The vision of a future powered by environment-friendly, renewable energy for some is deluged by fears of blackouts and intermittent electricity supplies. The fears are misplaced, according to a new study carried out by Stanford University. The study analyzes grid stability powered by renewable sources under multiple scenarios wherein water, wind, and solar resources provide electrical energy for 100% energy needs in the U.S.
The publication for the study appeared in renewable Energy. The paper reveals that energy systems powered by wind, water, and solar coupled with storage prevents blackout, decreases energy needs and consumer costs, and at the same time create millions of jobs, improve people’s health, and reduces land requirements.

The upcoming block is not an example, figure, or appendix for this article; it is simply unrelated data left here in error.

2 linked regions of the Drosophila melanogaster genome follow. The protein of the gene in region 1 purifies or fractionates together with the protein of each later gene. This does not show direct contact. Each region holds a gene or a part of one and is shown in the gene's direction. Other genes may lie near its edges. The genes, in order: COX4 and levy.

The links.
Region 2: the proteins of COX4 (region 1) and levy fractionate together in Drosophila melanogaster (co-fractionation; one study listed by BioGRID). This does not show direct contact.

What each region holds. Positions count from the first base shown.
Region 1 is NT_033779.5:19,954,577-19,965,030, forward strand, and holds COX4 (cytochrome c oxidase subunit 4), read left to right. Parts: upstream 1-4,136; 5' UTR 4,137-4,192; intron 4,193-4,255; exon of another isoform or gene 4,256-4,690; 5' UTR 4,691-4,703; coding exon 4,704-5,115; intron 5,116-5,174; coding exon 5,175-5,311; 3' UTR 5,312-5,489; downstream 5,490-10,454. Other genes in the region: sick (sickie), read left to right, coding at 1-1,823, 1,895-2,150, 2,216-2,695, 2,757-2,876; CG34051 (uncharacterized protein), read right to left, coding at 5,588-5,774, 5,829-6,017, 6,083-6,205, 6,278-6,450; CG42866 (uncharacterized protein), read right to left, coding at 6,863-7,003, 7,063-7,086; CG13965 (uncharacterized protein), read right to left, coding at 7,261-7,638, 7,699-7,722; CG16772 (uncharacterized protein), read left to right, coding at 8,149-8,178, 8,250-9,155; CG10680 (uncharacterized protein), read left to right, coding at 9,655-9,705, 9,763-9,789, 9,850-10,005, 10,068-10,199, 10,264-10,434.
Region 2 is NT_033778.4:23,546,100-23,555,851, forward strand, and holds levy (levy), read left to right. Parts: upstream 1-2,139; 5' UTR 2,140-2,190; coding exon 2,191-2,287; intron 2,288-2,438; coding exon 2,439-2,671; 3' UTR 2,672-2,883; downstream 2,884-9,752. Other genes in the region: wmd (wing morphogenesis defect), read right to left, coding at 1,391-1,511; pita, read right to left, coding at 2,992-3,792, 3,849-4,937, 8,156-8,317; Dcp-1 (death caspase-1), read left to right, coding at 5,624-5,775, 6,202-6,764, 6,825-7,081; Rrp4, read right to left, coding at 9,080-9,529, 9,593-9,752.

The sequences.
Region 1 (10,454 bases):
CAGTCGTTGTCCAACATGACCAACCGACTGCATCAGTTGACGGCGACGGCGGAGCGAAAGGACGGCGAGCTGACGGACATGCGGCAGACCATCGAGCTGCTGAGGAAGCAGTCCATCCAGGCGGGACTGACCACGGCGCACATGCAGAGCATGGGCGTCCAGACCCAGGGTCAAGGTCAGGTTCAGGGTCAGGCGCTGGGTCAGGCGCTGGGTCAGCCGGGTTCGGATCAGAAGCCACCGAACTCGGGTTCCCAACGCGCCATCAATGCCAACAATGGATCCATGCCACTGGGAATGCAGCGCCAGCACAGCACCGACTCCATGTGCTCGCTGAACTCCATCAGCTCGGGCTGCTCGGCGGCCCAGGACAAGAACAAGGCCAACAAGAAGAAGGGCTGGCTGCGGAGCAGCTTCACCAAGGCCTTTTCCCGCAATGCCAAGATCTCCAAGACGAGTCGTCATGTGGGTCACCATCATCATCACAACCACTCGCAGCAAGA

First of its kind, the study examines grid stability in all grid regions and many individual states U.S. The analysis performed after electrifying all forms of energy and distributing energy that is only clean and renewable. This implies zero use of fossil fuels, direct air capture, carbon capture, bioenergy, blue hydrogen or nuclear power.
If all trucks and cars were powered with hydrogen fuel cells or electric motors, gas furnaces and water heaters were replaced electric heat pumps, and coal and natural gas power plants were replaced with wind turbines and solar panels.
The vision of the study is to comprehend these and many more transitions taking place across the transportation, buildings and industrial, and electricity sectors in 2050 and 2051. Meanwhile, the scenario appears to be more far-fetched that it is, say the coauthors of the study.
In fact, water, wind, and solar account for nearly 20% electricity in the U.S., and 15 states and territories along with more than 180 cities in the country have policies in place that practically require all-renewable electricity sector.